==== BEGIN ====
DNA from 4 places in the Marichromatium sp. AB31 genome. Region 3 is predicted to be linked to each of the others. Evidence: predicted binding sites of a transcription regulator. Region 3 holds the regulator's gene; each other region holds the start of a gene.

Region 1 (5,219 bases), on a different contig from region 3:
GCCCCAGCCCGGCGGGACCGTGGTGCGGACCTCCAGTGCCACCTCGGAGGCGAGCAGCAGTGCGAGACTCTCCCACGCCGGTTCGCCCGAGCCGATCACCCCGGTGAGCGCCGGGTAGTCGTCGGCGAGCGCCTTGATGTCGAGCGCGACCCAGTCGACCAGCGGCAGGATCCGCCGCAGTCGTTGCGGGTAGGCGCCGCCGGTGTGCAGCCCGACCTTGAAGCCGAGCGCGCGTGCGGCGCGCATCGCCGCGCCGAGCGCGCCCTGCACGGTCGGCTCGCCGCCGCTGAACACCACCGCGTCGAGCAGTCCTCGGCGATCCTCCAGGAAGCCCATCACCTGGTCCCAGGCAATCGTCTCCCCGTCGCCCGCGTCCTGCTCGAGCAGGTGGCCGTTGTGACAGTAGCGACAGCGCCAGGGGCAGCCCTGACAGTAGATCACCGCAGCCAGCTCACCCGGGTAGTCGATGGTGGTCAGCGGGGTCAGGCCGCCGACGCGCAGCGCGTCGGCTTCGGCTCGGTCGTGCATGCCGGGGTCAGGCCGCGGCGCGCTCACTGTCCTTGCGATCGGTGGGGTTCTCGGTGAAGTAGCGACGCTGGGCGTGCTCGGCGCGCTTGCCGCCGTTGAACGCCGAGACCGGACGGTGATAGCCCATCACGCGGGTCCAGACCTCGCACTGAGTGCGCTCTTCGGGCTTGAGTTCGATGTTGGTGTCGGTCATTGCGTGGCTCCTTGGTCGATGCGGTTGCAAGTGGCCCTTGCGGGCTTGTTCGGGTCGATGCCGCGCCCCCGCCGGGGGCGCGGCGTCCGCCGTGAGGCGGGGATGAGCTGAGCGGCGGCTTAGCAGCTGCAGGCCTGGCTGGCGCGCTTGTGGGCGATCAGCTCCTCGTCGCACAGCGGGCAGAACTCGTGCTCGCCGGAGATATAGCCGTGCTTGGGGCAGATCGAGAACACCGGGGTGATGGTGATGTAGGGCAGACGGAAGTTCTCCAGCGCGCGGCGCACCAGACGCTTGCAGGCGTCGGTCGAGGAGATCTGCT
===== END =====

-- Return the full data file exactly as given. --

DNA from 4 places in the Marichromatium sp. AB31 genome. Region 3 is predicted to be linked to each of the others. Evidence: predicted binding sites of a transcription regulator. Region 3 holds the regulator's gene; each other region holds the start of a gene.

Region 1 (5,219 bases), on a different contig from region 3:
GCCCCAGCCCGGCGGGACCGTGGTGCGGACCTCCAGTGCCACCTCGGAGGCGAGCAGCAGTGCGAGACTCTCCCACGCCGGTTCGCCCGAGCCGATCACCCCGGTGAGCGCCGGGTAGTCGTCGGCGAGCGCCTTGATGTCGAGCGCGACCCAGTCGACCAGCGGCAGGATCCGCCGCAGTCGTTGCGGGTAGGCGCCGCCGGTGTGCAGCCCGACCTTGAAGCCGAGCGCGCGTGCGGCGCGCATCGCCGCGCCGAGCGCGCCCTGCACGGTCGGCTCGCCGCCGCTGAACACCACCGCGTCGAGCAGTCCTCGGCGATCCTCCAGGAAGCCCATCACCTGGTCCCAGGCAATCGTCTCCCCGTCGCCCGCGTCCTGCTCGAGCAGGTGGCCGTTGTGACAGTAGCGACAGCGCCAGGGGCAGCCCTGACAGTAGATCACCGCAGCCAGCTCACCCGGGTAGTCGATGGTGGTCAGCGGGGTCAGGCCGCCGACGCGCAGCGCGTCGGCTTCGGCTCGGTCGTGCATGCCGGGGTCAGGCCGCGGCGCGCTCACTGTCCTTGCGATCGGTGGGGTTCTCGGTGAAGTAGCGACGCTGGGCGTGCTCGGCGCGCTTGCCGCCGTTGAACGCCGAGACCGGACGGTGATAGCCCATCACGCGGGTCCAGACCTCGCACTGAGTGCGCTCTTCGGGCTTGAGTTCGATGTTGGTGTCGGTCATTGCGTGGCTCCTTGGTCGATGCGGTTGCAAGTGGCCCTTGCGGGCTTGTTCGGGTCGATGCCGCGCCCCCGCCGGGGGCGCGGCGTCCGCCGTGAGGCGGGGATGAGCTGAGCGGCGGCTTAGCAGCTGCAGGCCTGGCTGGCGCGCTTGTGGGCGATCAGCTCCTCGTCGCACAGCGGGCAGAACTCGTGCTCGCCGGAGATATAGCCGTGCTTGGGGCAGATCGAGAACACCGGGGTGATGGTGATGTAGGGCAGACGGAAGTTCTCCAGCGCGCGGCGCACCAGACGCTTGCAGGCGTCGGTCGAGGAGATCTGCT